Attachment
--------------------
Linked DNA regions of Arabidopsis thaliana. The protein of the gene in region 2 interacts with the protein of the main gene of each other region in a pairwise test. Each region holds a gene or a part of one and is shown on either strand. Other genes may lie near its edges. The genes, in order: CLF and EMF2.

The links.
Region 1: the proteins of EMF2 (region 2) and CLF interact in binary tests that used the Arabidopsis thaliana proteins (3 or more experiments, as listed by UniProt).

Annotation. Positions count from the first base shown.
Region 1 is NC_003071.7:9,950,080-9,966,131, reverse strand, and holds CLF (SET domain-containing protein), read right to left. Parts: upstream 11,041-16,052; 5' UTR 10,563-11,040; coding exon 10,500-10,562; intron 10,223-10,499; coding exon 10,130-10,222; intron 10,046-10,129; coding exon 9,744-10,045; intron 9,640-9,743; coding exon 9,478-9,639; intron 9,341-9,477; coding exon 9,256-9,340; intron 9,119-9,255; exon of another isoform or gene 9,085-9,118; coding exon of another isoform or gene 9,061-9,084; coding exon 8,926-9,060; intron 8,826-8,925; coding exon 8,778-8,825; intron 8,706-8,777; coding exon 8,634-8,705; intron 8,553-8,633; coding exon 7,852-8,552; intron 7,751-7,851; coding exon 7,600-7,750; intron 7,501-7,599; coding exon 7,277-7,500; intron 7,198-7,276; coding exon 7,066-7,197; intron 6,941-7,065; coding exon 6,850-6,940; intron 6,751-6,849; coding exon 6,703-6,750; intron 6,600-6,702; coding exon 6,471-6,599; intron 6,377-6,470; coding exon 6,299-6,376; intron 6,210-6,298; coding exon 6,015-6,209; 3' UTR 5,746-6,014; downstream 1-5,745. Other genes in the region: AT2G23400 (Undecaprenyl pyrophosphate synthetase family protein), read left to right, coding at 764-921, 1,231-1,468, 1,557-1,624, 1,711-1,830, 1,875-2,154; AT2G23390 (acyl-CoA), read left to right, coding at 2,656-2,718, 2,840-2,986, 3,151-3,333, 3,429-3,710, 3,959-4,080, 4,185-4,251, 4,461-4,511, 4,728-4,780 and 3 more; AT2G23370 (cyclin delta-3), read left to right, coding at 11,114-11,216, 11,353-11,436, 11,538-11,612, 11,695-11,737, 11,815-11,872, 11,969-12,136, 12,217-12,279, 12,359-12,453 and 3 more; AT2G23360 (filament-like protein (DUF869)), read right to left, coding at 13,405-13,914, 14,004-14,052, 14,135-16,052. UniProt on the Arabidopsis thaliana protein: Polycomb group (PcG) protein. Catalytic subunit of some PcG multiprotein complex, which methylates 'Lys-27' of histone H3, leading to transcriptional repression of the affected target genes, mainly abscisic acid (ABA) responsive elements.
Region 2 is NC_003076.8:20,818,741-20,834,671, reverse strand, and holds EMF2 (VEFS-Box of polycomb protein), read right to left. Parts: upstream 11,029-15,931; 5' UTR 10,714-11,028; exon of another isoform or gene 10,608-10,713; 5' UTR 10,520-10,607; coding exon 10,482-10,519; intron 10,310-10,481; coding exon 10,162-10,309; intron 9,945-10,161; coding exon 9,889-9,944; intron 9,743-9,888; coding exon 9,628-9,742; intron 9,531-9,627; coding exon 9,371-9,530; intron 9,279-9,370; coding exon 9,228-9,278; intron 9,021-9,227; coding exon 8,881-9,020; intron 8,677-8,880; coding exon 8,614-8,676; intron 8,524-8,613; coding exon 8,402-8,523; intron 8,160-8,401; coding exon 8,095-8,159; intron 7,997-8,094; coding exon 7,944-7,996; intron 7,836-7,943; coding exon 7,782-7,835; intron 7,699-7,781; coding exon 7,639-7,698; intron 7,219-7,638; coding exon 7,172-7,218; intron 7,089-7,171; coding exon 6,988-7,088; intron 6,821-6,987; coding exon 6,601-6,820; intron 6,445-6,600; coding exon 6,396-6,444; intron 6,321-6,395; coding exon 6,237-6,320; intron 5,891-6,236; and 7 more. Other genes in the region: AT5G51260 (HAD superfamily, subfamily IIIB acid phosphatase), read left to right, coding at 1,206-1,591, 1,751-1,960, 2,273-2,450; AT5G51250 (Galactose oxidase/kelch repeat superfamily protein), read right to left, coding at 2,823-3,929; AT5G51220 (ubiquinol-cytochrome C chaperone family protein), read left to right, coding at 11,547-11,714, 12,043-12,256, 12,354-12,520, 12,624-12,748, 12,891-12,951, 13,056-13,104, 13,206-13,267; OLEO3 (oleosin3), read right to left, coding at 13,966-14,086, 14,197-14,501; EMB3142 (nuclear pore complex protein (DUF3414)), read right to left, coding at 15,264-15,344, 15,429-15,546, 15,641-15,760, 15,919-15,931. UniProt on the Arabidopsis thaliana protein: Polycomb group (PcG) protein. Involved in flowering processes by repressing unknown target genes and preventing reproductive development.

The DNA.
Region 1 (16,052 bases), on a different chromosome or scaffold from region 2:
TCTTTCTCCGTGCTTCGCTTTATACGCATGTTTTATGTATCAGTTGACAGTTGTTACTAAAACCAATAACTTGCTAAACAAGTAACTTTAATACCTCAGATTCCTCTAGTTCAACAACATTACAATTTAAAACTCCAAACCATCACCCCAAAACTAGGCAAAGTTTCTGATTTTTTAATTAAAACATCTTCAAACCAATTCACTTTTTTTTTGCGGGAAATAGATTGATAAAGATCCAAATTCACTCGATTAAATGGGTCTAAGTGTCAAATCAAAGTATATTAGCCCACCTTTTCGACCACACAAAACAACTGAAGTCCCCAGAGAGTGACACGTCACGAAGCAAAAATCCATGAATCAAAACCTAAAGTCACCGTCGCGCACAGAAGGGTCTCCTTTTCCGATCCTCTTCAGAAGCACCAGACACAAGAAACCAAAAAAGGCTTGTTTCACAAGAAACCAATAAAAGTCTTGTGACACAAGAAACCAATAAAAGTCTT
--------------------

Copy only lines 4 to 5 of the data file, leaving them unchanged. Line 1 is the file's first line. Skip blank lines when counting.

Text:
Annotation. Positions count from the first base shown.
Region 1 is NC_003071.7:9,950,080-9,966,131, reverse strand, and holds CLF (SET domain-containing protein), read right to left. Parts: upstream 11,041-16,052; 5' UTR 10,563-11,040; coding exon 10,500-10,562; intron 10,223-10,499; coding exon 10,130-10,222; intron 10,046-10,129; coding exon 9,744-10,045; intron 9,640-9,743; coding exon 9,478-9,639; intron 9,341-9,477; coding exon 9,256-9,340; intron 9,119-9,255; exon of another isoform or gene 9,085-9,118; coding exon of another isoform or gene 9,061-9,084; coding exon 8,926-9,060; intron 8,826-8,925; coding exon 8,778-8,825; intron 8,706-8,777; coding exon 8,634-8,705; intron 8,553-8,633; coding exon 7,852-8,552; intron 7,751-7,851; coding exon 7,600-7,750; intron 7,501-7,599; coding exon 7,277-7,500; intron 7,198-7,276; coding exon 7,066-7,197; intron 6,941-7,065; coding exon 6,850-6,940; intron 6,751-6,849; coding exon 6,703-6,750; intron 6,600-6,702; coding exon 6,471-6,599; intron 6,377-6,470; coding exon 6,299-6,376; intron 6,210-6,298; coding exon 6,015-6,209; 3' UTR 5,746-6,014; downstream 1-5,745. Other genes in the region: AT2G23400 (Undecaprenyl pyrophosphate synthetase family protein), read left to right, coding at 764-921, 1,231-1,468, 1,557-1,624, 1,711-1,830, 1,875-2,154; AT2G23390 (acyl-CoA), read left to right, coding at 2,656-2,718, 2,840-2,986, 3,151-3,333, 3,429-3,710, 3,959-4,080, 4,185-4,251, 4,461-4,511, 4,728-4,780 and 3 more; AT2G23370 (cyclin delta-3), read left to right, coding at 11,114-11,216, 11,353-11,436, 11,538-11,612, 11,695-11,737, 11,815-11,872, 11,969-12,136, 12,217-12,279, 12,359-12,453 and 3 more; AT2G23360 (filament-like protein (DUF869)), read right to left, coding at 13,405-13,914, 14,004-14,052, 14,135-16,052. UniProt on the Arabidopsis thaliana protein: Polycomb group (PcG) protein. Catalytic subunit of some PcG multiprotein complex, which methylates 'Lys-27' of histone H3, leading to transcriptional repression of the affected target genes, mainly abscisic acid (ABA) responsive elements.